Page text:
Report: U.S. Needs Immigration Boost of High-Skilled Workers

11 Mar

Highly-skilled foreign-born workers contribute more to the economy than they take away and unless the American government enacts immigration reform, the U.S. “risks falling behind in the global race for talent,” according to the 2010 Federal Reserve Bank of Dallas annual report, released Wednesday.

What’s needed most, the report says, is an approach that draws in high-skilled workers from abroad. The authors argue there is a waiting line of approximately1 million skilled-workers for “employment-based” green cards from the U.S. government. That’s because the number of permanent resident visas issued by the federal government hasn’t changed since 1996.

“The disproportionate focus on illegal immigration is missing the picture that the legal system of immigration is broken as well,” Federal Reserve senior economist Pia Orrenius states. “The cost of ignoring problems with the legal immigration of high-skilled workers in some respects is higher than the costs of illegal immigration.”

Attached to the report was an essay authored by Orrenius and Agnes Scott College economics professor Madeline Zavodny, “From Brawn to Brains.” They argue that reform is needed to boost the legal immigration of highly-educated workers to the U.S.

Pointing to economic and census data, the authors say that skilled immigrants boost economic productivity andentrepreneurship. In highly technical fields, immigrants tend to supplement U.S.-born workers by moving into expanding fields in which “native labor supply cannot keep up,” the authors’ Federal Reserve essay states. In 2005, 90 percent of manufacturers surveyed by the National Association of Manufacturers (NAM) reported “moderate to severe” shortages of skilled production workers, while 65 percent indicated “moderate to severe” shortages of scientists and engineers.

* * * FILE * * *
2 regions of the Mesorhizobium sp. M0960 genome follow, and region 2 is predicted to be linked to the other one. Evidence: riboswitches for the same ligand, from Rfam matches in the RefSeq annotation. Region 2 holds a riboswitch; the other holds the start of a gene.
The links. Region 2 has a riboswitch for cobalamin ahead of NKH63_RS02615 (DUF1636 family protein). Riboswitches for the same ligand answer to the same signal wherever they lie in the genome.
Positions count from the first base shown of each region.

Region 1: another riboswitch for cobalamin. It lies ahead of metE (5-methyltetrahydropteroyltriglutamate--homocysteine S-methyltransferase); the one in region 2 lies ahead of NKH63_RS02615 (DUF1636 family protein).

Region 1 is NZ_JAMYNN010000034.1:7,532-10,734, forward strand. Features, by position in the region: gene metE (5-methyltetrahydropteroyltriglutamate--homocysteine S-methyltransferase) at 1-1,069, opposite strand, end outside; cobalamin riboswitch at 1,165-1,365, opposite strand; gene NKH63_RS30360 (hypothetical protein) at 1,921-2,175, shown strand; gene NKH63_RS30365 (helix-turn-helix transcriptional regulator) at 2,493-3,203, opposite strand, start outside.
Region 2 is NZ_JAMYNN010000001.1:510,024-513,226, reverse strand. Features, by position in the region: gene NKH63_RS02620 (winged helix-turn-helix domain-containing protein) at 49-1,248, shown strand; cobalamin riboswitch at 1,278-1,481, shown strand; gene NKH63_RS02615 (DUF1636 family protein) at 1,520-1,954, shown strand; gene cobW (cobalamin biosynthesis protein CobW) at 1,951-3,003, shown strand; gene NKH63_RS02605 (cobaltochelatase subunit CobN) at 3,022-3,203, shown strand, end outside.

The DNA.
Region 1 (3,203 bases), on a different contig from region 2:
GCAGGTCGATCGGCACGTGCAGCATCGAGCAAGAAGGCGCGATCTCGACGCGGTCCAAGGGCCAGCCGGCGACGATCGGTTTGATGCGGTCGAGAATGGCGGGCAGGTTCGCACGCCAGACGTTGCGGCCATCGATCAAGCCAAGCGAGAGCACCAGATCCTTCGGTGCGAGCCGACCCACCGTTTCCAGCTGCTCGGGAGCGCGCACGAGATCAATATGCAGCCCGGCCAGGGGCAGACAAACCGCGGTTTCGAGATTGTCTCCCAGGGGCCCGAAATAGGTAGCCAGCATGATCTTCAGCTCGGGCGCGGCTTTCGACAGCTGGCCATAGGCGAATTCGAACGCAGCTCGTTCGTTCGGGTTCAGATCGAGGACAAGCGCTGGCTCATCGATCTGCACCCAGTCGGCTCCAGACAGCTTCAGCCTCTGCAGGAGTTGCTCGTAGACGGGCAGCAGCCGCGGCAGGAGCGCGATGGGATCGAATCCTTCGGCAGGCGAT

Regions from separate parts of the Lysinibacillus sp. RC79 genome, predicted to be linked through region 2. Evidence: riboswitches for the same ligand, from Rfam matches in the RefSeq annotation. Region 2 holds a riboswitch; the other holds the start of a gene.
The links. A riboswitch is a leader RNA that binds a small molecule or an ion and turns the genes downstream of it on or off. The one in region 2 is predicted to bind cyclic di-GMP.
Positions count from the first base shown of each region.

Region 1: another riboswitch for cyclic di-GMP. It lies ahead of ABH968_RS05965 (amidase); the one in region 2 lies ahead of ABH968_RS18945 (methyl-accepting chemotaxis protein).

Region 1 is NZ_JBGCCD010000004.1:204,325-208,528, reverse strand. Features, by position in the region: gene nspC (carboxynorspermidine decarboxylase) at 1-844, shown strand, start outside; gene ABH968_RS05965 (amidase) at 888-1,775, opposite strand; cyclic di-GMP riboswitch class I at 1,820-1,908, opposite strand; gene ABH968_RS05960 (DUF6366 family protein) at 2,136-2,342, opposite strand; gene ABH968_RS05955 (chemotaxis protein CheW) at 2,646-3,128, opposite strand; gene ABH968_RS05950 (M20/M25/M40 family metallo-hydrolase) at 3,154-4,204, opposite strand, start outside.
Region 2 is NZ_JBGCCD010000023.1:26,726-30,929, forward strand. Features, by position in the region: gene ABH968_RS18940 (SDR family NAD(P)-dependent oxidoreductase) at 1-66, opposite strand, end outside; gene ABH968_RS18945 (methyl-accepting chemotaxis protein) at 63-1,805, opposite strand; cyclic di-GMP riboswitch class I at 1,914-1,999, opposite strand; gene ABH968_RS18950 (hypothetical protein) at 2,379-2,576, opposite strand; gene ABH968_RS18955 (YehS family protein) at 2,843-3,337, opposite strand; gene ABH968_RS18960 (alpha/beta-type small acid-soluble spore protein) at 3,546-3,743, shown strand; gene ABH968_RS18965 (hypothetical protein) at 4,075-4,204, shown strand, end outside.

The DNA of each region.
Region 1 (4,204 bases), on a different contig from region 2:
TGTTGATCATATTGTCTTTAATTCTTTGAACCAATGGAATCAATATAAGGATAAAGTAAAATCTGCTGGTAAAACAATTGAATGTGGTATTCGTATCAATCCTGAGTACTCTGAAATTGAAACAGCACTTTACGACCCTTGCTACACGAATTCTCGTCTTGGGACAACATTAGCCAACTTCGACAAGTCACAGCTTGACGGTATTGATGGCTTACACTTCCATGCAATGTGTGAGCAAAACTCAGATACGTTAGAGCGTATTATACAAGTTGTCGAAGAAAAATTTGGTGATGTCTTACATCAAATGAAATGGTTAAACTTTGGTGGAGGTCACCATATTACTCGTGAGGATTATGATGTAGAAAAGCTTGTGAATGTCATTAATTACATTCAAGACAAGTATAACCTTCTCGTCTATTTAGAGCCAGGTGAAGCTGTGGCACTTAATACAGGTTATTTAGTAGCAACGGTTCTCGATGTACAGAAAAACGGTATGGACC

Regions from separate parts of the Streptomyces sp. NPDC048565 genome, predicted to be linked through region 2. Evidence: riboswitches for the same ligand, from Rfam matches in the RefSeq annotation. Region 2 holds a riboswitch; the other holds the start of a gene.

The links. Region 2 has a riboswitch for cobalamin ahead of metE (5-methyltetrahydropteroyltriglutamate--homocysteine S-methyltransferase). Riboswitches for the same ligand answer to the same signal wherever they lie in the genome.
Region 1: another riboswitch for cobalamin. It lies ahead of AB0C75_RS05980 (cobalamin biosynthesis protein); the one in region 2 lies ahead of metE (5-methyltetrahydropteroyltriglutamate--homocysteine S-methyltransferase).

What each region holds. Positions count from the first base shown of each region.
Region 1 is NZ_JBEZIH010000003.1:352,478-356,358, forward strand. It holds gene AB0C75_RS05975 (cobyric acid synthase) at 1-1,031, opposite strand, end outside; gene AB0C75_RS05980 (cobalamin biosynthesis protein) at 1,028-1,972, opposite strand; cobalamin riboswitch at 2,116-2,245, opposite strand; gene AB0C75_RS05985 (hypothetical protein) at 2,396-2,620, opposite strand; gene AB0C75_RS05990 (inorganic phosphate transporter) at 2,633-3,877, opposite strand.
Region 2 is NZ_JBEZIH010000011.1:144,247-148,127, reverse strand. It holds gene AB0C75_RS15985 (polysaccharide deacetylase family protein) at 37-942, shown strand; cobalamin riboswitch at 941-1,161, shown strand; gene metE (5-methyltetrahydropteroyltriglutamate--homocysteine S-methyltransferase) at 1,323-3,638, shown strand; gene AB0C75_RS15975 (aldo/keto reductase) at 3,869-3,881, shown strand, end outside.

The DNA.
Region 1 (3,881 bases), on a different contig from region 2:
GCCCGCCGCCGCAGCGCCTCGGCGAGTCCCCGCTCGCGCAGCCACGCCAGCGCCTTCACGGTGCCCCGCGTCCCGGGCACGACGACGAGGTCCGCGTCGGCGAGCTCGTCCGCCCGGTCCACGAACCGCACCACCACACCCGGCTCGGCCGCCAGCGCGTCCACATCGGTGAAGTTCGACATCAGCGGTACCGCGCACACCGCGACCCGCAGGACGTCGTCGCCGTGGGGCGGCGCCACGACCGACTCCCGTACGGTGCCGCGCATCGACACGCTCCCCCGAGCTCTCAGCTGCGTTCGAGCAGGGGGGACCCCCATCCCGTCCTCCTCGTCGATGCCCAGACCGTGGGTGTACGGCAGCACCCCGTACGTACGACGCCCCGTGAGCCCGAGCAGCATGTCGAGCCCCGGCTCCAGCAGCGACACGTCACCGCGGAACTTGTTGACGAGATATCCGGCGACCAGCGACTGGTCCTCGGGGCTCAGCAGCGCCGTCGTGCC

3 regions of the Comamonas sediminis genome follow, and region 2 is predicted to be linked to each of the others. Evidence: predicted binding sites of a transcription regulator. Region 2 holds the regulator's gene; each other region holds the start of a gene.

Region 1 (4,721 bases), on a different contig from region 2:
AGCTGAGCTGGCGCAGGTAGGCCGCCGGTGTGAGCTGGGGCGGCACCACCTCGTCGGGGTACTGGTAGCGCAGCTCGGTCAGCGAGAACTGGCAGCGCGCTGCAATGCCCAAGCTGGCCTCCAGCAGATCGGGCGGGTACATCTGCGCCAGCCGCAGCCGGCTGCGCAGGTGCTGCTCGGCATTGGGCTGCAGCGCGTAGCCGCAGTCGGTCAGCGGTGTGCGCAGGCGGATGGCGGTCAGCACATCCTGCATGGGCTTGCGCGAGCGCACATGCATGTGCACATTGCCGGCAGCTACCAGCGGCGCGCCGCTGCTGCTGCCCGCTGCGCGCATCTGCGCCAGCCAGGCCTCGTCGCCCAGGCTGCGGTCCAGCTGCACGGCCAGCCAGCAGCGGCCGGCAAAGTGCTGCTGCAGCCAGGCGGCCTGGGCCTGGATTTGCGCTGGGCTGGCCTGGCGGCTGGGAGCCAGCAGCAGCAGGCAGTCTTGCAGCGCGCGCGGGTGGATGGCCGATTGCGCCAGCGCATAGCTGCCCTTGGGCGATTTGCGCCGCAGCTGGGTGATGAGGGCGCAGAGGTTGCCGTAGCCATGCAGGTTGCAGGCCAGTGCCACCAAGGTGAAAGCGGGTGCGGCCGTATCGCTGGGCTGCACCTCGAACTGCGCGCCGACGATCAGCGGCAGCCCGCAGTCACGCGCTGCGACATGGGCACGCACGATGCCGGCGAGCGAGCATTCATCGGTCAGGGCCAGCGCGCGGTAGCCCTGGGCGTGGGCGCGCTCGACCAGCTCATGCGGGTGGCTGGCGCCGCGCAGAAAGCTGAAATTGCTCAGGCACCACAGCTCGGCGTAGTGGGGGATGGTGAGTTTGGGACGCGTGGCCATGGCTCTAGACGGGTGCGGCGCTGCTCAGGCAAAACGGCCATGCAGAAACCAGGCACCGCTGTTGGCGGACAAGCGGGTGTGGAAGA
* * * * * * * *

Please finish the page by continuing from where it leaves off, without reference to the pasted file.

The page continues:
So many have given up on waiting or know the hassle and won’t try, which represents a major loss of skill for the US.

A few facts about immigrant entrepreneurs:

•   Foreign nationals residing in the United States were named as inventors or co-inventors in 25.6% of international patent applications filed in the U.S. in 2008.
•   25.7 percent of biotechnology firms in Massachusetts—and similar quantities around the country–have an immigrant founder.
•   Less than 1% of foreign-born entrepreneurs surveyed came from extremely rich or extremely poor backgrounds.
•   Immigrant labor force participation is consistently higher than native-born, and immigrant workers make up a larger share of the U.S. labor force (12.4%) than they do the U.S. population (11.5%).

As Alan Greenspan has pointed out, 70% of immigrants arrive in prime working age. That means we haven’t spent a penny on their education, yet they are transplanted into our workforce and will contribute $500 billion toward our social security system over the next 20 years.

That said, current immigrant policies leave many immigrant entrepreneurs unfamiliar with government resources and regulations, lack of access to technical assistance and networking opportunities and lack of family support in the United States.

 

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